Poetry (from the Greek "ποίησις", poiesis, a "making") is a form of literary art in which language is used for its aesthetic and evocative qualities in addition to, or in lieu of, its apparent meaning. Poetry may be written independently, as discrete poems, or may occur in conjunction with other arts, as in poetic drama, hymns, lyrics, or prose poetry. Poetry is published in dedicated magazines, e-zines, individual collections and wider anthologies, although it is rare to see anything other than lyric poetry outside of collections.
Poetry, and discussions of it, have a long history. Early attempts to define poetry, such as Aristotle's Poetics, focused on the uses of speech in rhetoric, drama, song, and comedy. Later attempts concentrated on features such as repetition, verse form and rhyme, and emphasized the aesthetics which distinguish poetry from prose. From the mid-20th century, poetry has sometimes been more loosely defined as a fundamental creative act using language.
Poetry often uses particular forms and conventions to suggest alternative meanings in the words, or to evoke emotional or sensual responses. Devices such as assonance, alliteration, onomatopoeia, and rhythm are sometimes used to achieve musical or incantatory effects. The use of ambiguity, symbolism, irony, and other stylistic elements of poetic diction often leaves a poem open to multiple interpretations. Similarly, metaphor, simile, and metonymy create a resonance between otherwise disparate images—a layering of meanings, forming connections previously not perceived. Kindred forms of resonance may exist, between individual verses, in their patterns of rhyme or rhythm.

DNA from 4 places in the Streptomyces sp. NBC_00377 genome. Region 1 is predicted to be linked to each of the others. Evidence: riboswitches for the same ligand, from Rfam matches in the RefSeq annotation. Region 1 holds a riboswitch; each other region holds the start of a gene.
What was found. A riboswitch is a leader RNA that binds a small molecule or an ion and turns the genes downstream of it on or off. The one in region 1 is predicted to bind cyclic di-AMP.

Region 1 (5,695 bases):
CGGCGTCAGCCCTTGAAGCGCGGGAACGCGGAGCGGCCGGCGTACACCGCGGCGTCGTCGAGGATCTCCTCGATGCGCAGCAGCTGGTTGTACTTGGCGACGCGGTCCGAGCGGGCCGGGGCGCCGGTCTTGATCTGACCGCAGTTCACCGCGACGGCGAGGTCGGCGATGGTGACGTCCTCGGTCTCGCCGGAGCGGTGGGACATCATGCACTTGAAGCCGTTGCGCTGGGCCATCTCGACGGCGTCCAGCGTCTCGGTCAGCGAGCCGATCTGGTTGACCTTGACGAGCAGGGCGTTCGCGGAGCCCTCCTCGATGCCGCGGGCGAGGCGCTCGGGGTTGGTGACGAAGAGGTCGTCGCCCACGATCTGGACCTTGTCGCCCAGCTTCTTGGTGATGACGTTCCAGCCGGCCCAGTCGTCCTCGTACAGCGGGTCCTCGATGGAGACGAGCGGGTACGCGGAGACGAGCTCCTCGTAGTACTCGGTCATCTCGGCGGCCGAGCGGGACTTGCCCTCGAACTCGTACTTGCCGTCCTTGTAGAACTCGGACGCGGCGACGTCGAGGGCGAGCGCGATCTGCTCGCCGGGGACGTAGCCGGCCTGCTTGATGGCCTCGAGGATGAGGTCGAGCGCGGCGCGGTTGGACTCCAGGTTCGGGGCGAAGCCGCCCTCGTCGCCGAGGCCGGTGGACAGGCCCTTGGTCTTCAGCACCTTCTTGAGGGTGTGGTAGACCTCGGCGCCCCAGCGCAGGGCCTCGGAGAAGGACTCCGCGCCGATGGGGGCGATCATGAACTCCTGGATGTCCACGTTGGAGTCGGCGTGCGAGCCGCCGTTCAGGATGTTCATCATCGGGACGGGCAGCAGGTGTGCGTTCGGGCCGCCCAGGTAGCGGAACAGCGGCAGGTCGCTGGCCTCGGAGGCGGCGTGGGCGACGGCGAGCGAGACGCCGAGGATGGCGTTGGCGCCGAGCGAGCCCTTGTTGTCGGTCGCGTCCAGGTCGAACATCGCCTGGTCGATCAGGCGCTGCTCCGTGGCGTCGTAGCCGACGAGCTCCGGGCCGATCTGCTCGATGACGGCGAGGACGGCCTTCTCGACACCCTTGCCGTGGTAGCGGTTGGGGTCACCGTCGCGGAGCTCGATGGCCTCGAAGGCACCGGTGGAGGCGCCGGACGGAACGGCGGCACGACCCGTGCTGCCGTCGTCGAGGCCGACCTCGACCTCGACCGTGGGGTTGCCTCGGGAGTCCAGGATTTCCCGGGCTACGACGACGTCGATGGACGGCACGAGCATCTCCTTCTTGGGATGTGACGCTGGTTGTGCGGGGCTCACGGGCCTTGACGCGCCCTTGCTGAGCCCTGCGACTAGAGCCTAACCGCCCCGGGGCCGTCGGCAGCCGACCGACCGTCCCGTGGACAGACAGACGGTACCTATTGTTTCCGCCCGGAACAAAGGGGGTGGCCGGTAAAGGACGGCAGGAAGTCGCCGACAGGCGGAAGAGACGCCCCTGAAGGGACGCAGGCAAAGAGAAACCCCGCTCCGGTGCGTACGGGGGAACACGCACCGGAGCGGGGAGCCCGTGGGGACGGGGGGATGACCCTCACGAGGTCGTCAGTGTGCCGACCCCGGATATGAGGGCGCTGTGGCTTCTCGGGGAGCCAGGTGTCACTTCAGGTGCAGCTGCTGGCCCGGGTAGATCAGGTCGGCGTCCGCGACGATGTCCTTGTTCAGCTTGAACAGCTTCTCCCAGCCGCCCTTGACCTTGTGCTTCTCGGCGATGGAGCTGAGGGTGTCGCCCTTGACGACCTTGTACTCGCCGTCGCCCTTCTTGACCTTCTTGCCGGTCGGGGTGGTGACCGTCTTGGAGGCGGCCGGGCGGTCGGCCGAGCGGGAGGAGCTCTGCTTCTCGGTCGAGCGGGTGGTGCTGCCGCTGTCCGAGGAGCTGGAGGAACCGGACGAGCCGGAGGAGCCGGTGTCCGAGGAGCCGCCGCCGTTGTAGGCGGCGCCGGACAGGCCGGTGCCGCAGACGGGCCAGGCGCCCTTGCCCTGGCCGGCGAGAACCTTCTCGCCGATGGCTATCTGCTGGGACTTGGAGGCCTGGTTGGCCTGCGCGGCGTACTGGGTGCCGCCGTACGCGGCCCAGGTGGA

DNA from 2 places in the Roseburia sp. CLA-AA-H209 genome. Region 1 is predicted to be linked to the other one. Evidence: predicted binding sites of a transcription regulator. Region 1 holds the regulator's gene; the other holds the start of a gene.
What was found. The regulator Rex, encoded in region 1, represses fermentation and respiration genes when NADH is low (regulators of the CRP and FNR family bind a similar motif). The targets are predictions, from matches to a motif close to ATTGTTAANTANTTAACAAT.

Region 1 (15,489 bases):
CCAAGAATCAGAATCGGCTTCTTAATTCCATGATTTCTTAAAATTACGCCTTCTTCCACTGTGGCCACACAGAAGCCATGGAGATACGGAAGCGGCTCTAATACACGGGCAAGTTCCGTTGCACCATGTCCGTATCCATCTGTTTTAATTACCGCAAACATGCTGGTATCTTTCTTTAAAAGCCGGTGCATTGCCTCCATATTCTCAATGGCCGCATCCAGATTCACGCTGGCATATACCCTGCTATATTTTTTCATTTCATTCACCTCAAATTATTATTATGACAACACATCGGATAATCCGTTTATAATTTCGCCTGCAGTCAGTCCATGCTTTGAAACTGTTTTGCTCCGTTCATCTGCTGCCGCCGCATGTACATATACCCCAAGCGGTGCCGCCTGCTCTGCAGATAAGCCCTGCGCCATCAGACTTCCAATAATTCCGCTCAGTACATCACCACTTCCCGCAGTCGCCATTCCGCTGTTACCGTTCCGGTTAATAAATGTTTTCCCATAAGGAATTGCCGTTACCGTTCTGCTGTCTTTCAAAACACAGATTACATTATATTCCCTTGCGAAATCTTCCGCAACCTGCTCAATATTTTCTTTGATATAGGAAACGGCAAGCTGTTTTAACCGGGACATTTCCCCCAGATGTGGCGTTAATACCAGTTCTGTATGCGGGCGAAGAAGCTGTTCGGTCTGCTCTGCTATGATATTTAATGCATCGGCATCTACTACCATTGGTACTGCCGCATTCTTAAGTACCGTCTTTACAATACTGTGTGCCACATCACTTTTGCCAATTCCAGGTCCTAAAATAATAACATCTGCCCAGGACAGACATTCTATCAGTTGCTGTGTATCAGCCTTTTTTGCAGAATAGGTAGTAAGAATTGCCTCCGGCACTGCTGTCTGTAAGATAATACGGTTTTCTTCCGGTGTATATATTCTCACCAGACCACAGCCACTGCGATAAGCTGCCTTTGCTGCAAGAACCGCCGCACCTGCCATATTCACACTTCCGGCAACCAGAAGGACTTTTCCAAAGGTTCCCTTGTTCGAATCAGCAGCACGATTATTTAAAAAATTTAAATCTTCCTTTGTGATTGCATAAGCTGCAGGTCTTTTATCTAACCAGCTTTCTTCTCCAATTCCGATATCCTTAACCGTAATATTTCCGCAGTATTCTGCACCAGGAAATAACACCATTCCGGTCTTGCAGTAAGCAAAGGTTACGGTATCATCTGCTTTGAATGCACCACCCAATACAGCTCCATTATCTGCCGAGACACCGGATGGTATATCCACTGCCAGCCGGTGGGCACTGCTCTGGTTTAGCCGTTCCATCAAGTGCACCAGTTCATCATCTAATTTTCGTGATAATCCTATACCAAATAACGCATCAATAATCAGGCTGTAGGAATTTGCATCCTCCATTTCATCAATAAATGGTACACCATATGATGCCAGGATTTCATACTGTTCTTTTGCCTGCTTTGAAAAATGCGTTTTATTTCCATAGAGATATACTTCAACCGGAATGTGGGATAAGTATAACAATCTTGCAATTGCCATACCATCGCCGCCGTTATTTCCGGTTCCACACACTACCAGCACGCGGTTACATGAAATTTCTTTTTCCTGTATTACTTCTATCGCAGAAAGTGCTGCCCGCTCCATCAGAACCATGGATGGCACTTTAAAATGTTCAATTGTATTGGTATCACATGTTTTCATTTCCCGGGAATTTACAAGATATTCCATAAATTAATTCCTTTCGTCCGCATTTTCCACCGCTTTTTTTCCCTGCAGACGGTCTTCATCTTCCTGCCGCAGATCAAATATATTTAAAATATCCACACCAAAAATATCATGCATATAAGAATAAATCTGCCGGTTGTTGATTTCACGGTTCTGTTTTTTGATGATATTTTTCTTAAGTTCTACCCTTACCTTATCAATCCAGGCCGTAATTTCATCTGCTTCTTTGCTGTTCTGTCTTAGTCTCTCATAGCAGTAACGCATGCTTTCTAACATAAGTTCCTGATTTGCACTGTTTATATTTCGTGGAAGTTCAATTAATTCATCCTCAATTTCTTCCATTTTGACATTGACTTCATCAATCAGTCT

Some forms of poetry are specific to particular cultures and genres, responding to the characteristics of the language in which the poet writes. While readers accustomed to identifying poetry with Dante, Goethe, Mickiewicz and Rumi may think of it as being written in rhyming lines and meter, there are traditions, such as Biblical poetry, that use other approaches to achieve rhythm and euphony. Much of modern British and American poetry is to some extent a critique of poetic tradition, playing with and testing (among other things) the principle of euphony itself, to the extent that sometimes it deliberately does not rhyme or keep to set rhythms at all.
Great poems differ from others exactly because of these, since their words invoke thoughts and powerful feelings in the listener or reader. Some poets, like the Hungarian József Attila, wrote exceptional poems with words combined in sentences that achieve meaning greater than the sum of the meanings of the words. Some of these became sayings in the everyday language. Across time and cultures the meanings of the words change, and make it difficult to enjoy the original beauty and power of poems.